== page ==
Sustainable chemistry without losing performance
The chemistry used in car washes has become considerably more sustainable over the years. But there is still much to be gained. How do you ensure that sustainability does not come at the expense of experience and performance? During the Car Wash Show Europe, we asked chemical suppliers Turtle Wax Pro and Ma-Fra.
Why is it important to be sustainable in the area of chemistry?
Mack Ewing (Turtle Wax Pro): “It’s pretty easy to clean a vehicle if you use harmful acids or heavy chemicals. But that chemistry is usually not good for the environment, nor is it good for the health of the people who work with it.
So, we’re looking at opportunities for innovative chemistry. That is, developing chemistry based on ingredients that are sustainable, good for the environment in which we work and that still allow us to perform very effectively.”
“Because that’s ultimately the most important factor of chemistry: it has to work well. So when we think about chemistry, it’s about performance first. From this, we work our way back. How do we make a product which is very sustainable and does not hurt our environment? And how does it remain a product that we can be proud of?”
Reggy Cox (Ma-Fra): “When we look at chemicals, it’s important to be ahead of the curve. For example, three years ago we removed all PFAS from our products. There is currently no solution for removing PFAS (out of the environment), so we would rather prevent it before it becomes a real problem.”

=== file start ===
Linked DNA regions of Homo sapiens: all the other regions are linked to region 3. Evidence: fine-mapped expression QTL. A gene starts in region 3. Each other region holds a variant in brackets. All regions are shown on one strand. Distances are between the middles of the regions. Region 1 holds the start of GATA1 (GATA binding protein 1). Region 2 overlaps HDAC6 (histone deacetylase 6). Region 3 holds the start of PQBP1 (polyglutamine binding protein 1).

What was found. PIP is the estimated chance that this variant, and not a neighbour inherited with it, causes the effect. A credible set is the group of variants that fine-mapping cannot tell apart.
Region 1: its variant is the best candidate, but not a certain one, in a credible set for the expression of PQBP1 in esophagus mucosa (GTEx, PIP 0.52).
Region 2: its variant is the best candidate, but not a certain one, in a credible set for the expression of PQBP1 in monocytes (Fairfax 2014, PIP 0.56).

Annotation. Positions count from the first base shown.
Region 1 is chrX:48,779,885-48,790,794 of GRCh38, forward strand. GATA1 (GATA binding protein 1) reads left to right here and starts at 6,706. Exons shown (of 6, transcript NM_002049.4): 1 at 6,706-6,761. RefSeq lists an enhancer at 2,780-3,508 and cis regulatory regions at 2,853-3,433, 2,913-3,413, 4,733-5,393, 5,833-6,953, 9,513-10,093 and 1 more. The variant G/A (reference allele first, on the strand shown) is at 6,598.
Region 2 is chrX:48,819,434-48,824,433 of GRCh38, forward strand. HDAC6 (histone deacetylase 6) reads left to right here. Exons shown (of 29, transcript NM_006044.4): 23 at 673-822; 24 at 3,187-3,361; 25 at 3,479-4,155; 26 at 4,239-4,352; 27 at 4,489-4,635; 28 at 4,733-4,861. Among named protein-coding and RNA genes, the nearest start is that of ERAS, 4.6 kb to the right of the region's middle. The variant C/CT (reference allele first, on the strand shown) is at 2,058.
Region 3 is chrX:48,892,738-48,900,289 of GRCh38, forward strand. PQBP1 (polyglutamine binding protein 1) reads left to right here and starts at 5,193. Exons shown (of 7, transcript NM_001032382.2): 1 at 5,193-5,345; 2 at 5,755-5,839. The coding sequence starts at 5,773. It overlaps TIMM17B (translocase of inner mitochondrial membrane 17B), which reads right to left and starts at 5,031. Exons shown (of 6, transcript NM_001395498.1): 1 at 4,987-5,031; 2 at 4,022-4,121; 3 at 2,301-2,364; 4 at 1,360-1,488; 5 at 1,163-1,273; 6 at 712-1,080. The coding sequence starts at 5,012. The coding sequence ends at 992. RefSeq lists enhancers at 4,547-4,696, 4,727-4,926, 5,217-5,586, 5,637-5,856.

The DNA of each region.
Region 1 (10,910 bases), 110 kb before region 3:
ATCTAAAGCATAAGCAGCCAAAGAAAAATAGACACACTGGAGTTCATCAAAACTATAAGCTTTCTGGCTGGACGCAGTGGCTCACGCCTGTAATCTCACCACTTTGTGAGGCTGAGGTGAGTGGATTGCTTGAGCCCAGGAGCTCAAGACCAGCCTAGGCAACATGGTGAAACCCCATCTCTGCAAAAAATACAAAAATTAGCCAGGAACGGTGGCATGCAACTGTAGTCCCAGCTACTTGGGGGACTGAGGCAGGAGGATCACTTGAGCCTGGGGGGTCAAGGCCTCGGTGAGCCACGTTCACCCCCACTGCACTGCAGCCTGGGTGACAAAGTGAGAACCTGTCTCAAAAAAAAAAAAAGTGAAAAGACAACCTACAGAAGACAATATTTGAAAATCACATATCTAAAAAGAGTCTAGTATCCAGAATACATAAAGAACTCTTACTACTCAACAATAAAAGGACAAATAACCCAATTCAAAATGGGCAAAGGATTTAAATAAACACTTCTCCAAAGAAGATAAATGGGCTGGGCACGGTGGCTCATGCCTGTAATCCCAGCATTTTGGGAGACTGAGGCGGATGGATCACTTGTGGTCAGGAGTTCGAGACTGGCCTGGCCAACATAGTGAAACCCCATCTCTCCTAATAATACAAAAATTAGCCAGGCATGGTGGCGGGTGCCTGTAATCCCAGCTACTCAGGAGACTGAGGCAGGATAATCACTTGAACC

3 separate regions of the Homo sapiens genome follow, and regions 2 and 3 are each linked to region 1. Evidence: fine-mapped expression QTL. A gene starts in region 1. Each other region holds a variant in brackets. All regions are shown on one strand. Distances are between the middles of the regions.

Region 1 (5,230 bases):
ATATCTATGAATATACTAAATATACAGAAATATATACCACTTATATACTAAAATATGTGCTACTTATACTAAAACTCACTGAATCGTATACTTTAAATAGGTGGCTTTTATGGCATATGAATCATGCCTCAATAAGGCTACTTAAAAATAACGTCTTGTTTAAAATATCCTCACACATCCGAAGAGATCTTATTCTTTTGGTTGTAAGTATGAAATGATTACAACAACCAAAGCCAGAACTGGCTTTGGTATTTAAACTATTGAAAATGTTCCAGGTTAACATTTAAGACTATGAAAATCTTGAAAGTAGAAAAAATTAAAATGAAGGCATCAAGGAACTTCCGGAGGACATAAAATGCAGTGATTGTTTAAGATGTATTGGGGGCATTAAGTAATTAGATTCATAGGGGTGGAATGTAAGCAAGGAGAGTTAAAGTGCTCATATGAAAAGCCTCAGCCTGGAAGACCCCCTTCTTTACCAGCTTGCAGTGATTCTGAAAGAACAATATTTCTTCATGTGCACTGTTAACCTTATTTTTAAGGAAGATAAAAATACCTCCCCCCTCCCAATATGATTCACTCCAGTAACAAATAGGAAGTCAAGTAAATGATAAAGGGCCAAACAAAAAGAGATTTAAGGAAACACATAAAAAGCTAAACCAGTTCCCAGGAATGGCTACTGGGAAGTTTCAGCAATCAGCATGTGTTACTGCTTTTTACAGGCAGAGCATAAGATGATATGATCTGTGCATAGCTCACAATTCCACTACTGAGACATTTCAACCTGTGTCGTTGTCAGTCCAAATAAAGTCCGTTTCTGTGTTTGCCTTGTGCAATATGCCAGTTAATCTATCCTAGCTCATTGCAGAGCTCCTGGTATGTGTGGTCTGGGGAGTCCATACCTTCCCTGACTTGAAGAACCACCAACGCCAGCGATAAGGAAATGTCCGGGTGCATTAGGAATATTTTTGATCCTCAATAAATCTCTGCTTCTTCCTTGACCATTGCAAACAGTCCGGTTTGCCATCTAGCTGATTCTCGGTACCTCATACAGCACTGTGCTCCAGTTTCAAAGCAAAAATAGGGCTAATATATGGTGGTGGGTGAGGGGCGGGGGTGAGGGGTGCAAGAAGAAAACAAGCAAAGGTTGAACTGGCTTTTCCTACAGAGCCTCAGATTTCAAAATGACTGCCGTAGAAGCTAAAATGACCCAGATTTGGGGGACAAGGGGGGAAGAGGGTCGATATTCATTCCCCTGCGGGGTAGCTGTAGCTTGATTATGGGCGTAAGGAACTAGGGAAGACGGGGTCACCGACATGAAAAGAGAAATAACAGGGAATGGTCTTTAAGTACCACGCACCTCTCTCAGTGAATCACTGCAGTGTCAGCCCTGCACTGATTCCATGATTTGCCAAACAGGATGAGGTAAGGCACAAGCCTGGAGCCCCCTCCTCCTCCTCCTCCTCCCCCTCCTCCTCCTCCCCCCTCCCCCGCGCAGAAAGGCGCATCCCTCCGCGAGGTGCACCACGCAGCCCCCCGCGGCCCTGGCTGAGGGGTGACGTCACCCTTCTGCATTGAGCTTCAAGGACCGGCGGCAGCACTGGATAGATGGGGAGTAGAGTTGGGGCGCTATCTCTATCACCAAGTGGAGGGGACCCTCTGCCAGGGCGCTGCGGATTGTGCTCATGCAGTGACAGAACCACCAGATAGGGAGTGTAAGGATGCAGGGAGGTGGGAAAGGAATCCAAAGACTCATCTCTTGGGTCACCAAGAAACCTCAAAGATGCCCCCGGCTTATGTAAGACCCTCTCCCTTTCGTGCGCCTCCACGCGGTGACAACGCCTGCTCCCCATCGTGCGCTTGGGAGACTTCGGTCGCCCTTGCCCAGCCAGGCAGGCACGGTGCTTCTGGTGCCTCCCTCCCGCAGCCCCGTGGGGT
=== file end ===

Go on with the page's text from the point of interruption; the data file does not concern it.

Three years ago we removed all PFAS from our products. We rather prevent its use before it becomes a real problem.”
Ewing: “As suppliers, I think we also have a leading role in that. To anticipate developments and make changes even before it gets regulated. If you’re going to wait for regulation, you’re going to have to rush to make a product differently. And if you have to make an effort to change a product, it will certainly reduce the quality of the product.”
Cox: “Some companies see regulations as a ball & chain on their feet. But on the other hand, it also forces you to make better chemistry. You can see regulations as something negative, but you can also turn them into something positive. After all, you choose quality and safety, rather than fast, easy, simple and cheap.”
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What are the challenges?
Ewing: “When we talk about performance in a car wash, you often hear the word ‘theater experience’ in North America. When we think of a theater experience in a car wash, we’re usually talking about the color of the soap and the smell of the products. But when you use a lot of dyes, it’s hard to develop it in a way that it’s biodegradable within a short period of time. And make it in such a way it complies with regulations.”
“When recycling the water, dyes can also make the process more difficult. You could then say ‘well, adjust the recycling system accordingly’. But you can also start thinking about how to create a theatrical experience with undyed products that still have a wonderful, strong scent. One of our most popular products is ICE. It’s a mango-scented product, but it’s designed to be completely clear. Instead of dyes, we use LED systems in the car wash to achieve the beautiful effect. Combined with the fragrance, the customer still gets a great experience in the car wash.”